Posted by Professor Richard Sambrook
This post originally appeared in The Conversation.
The dust is settling on the skirmishes of the past few months, now that the White Paper on the future of the BBC has been published. While many of the worst fears of the corporation’s supporters have not come to pass there are still some big points of principle at stake – and a lack of detail in key areas.
The BBC had four criteria it believed needed to be met by the White Paper: clarity over funding, creative and commercial freedom and independence from government. So how do the government’s proposals stack up? Firstly, the new charter is for 11 years, taking it out of the political cycle and potentially reducing the political heat around the BBC’s future.
On funding there is broadly good news. The licence fee deal struck last year is confirmed for the next 11 years – and while that deal – which loaded an extra £750m of costs for licence fees for the over-75s onto the BBC – was not a good one in itself, at least the concessions over future inflation proofing have been met.
The additional almost £90m a year for the World Service is confirmed for the rest of this parliament – but with no guarantees beyond that.
More significantly the White Paper accepts the principle that there should be an open and transparent process for deciding the funding of the BBC – but doesn’t go into details. So, no more overnight raids in the way the last two settlements have been decided. But as yet no clarity on how it will be handled.
The new contestable public service content fund – which other broadcasters can bid against for public service content such as childrens programming – will be a pilot funded from additional and separate money from the 2015 licence fee deal. No further top slicing there. And, in future, those who only consume the BBC through the iPlayer or online will also have to buy a licence – bad luck for the under-25s.
Rumours of punitive scheduling rules, moving news bulletins out of the way of the BBC’s competitors, or giving the public broadcaster a greatly narrowed remit have not come to pass.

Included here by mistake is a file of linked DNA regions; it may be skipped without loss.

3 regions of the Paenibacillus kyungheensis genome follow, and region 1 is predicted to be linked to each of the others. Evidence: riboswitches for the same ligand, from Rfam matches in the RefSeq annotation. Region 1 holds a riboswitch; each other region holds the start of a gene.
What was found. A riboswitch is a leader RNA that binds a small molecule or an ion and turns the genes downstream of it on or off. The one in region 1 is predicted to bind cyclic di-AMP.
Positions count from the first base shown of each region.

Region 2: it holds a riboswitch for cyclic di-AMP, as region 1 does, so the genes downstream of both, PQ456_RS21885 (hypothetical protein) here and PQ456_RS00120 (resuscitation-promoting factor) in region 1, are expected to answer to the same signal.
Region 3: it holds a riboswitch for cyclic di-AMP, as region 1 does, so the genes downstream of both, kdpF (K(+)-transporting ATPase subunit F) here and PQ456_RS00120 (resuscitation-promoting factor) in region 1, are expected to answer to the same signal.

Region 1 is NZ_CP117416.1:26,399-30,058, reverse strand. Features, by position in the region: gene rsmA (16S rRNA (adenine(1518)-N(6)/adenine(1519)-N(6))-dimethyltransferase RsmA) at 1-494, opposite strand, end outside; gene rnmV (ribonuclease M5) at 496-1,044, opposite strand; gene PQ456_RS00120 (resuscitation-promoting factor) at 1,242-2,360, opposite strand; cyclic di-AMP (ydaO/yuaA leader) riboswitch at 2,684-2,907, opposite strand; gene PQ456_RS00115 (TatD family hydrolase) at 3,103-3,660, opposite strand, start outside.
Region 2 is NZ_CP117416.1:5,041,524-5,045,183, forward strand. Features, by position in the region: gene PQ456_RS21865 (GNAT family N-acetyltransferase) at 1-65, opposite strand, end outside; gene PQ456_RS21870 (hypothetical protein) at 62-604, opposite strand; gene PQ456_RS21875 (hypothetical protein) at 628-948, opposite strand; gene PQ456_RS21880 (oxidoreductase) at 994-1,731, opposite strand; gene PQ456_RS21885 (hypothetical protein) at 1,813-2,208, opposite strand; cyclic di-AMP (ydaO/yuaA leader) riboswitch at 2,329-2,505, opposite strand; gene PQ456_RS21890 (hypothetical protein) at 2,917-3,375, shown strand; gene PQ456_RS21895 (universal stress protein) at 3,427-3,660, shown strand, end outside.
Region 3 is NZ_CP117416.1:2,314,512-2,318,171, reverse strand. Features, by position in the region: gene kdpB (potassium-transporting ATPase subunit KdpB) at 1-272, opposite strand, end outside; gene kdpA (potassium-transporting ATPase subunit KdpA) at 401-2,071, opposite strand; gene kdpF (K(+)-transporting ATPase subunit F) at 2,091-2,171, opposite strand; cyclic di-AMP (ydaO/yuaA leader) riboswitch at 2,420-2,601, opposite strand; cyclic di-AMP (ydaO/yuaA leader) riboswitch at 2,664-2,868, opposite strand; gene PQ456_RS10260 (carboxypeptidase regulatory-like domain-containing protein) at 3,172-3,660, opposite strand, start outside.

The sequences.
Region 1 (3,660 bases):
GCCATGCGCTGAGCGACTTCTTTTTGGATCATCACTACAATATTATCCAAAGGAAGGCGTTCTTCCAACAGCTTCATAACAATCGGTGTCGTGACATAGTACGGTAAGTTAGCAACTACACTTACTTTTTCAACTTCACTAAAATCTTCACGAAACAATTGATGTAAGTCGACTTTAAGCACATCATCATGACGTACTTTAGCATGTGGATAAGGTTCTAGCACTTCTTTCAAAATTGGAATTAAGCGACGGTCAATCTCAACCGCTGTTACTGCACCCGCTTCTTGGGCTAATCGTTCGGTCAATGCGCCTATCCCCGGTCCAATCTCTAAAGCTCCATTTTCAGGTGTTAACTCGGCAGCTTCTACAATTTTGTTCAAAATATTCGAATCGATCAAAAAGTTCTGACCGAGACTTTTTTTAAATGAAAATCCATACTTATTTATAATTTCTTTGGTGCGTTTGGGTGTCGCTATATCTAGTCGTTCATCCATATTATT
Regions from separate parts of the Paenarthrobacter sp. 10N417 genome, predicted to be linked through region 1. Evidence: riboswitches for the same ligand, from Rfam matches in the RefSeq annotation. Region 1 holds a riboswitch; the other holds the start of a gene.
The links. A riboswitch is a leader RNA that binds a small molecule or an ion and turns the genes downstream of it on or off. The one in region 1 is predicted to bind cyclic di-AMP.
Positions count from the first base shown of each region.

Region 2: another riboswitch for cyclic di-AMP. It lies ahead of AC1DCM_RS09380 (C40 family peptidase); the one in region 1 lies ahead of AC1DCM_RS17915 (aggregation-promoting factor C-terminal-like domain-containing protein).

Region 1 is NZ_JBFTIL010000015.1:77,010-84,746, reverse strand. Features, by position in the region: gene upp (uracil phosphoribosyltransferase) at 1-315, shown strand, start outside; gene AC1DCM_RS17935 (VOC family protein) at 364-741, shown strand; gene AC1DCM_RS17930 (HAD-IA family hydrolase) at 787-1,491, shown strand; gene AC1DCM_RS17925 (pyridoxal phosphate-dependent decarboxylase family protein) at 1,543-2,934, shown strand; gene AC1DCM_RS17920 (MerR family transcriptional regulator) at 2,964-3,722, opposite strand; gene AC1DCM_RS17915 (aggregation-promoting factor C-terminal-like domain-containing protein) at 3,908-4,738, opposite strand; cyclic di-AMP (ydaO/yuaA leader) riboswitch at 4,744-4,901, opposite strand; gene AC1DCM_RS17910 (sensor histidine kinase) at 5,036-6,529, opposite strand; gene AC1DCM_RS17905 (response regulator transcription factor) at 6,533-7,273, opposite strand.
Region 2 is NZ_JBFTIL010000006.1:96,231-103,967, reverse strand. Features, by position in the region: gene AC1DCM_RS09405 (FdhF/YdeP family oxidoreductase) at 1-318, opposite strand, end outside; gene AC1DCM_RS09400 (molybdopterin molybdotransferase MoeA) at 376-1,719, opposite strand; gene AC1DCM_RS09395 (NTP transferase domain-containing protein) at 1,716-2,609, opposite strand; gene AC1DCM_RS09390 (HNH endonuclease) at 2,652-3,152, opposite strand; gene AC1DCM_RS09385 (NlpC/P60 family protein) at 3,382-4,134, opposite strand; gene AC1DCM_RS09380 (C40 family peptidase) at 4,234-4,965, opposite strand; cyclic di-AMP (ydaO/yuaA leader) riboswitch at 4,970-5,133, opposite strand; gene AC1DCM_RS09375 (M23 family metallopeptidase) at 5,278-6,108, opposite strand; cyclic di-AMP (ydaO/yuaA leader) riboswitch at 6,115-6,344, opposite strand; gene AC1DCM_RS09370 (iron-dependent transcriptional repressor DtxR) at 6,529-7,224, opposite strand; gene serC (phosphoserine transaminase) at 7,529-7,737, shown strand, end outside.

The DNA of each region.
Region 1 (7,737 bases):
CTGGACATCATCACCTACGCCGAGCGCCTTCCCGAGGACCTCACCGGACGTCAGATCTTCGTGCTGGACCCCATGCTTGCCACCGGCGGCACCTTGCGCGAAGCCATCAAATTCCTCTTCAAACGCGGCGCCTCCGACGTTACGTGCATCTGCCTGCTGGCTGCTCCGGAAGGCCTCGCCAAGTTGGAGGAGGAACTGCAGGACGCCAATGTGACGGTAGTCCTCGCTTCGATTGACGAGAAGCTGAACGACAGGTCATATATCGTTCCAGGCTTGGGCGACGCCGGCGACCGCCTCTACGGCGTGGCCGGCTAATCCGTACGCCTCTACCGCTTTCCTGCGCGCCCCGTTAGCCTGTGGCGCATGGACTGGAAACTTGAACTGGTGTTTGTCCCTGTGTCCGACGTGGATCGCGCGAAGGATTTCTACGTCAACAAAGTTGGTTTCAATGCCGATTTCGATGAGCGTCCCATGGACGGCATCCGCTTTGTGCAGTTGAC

There is a new mission statement for the BBC which is intended to hold its feet to the fire of distinctive programming:
To act in the public interest, serving all audiences with impartial, high quality and distinctive media content and services that inform, educate and entertain.
Of course, the BBC would say that is what it already does – and it is planning to reorganise its operations around those three original pillars of public service, creating three multi-platform production divisions: BBC Inform, BBC Educate and BBC Entertain.
Here, too, the BBC seems to have got what it wanted. No provisions to sell off chunks of BBC Worldwide, its commercial subsidiary. And agreement for the principle of allowing BBC Studios to operate as an independent production arm in the market, offering programmes to other broadcasters. But, as with other areas of governance, questions of whether the BBC’s commercial activities distort the market will be considered by Ofcom in future.
It is on the crucial issue of independence that concerns will remain. The most radical proposal – well trailed and discussed – is to abandon the BBC Trust and have a “unitary board” – with Ofcom as the regulator dealing with complaints. As a principle this is sensible and supported by the BBC. Once and for all it dispenses with the contradiction of a chairman and non-executive board (of governors or trustees) seeking to be both cheerleaders and regulators.
But proposals for appointments of the non-executives to the unitary board are still problematic. The White Paper suggests 50% (at least no longer the majority) will be direct government appointments – albeit made in line with best practise for public appointments.
Press coverage suggests this has been the area of greatest disagreement between the BBC and the government. Today the BBC said it was an area of “honest disagreement” – reserving its position in the most conciliatory of tones. Critics of the government proposal –including senior Conservatives – suggest all appointments to the new board should be at arms length from government through an independent appointments process. For the BBC this is a fundamental principle of independence and will be the focus of debate as the White Paper moves forward.
Of less high profile, but in many ways just as serious, is the wider access given to the National Audit Office (NAO). Tabloid newspapers will already be salivating at the proposal to publish the names of “key talent” paid more than £450,000 a year. Some key talent will be thinking life may be quieter on ITV or Channel 4 as a consequence.
But the NAO’s access will potentially also take it into questions of editorial spend – which they are unqualified to judge – or into the BBC’s commercial operations. And the NAO reports to Ministers – expect more select committee grandstanding for the sake of headlines. This is where proper concern for efficiency tramples into editorial and market decision making. At heart, the conflict is between whether the BBC should be treated as a Whitehall department or recognised as Britain’s primary media brand allowed the space to compete with international giants.
There are other commitments to diversity and to the devolved nations. There are other questions about how the public’s voice is represented in oversight of the BBC.
But the government can claim this to be the most radical charter in the BBC’s history and that the leash has been significantly shortened. The BBC can be relieved that the worst of the floated proposals have not come to pass. But beneath those headlines, its independence could still be compromised and whether a tighter environment of continuing audit and review will allow the BBC to flourish in the context of dynamic global digital media is at best an open question.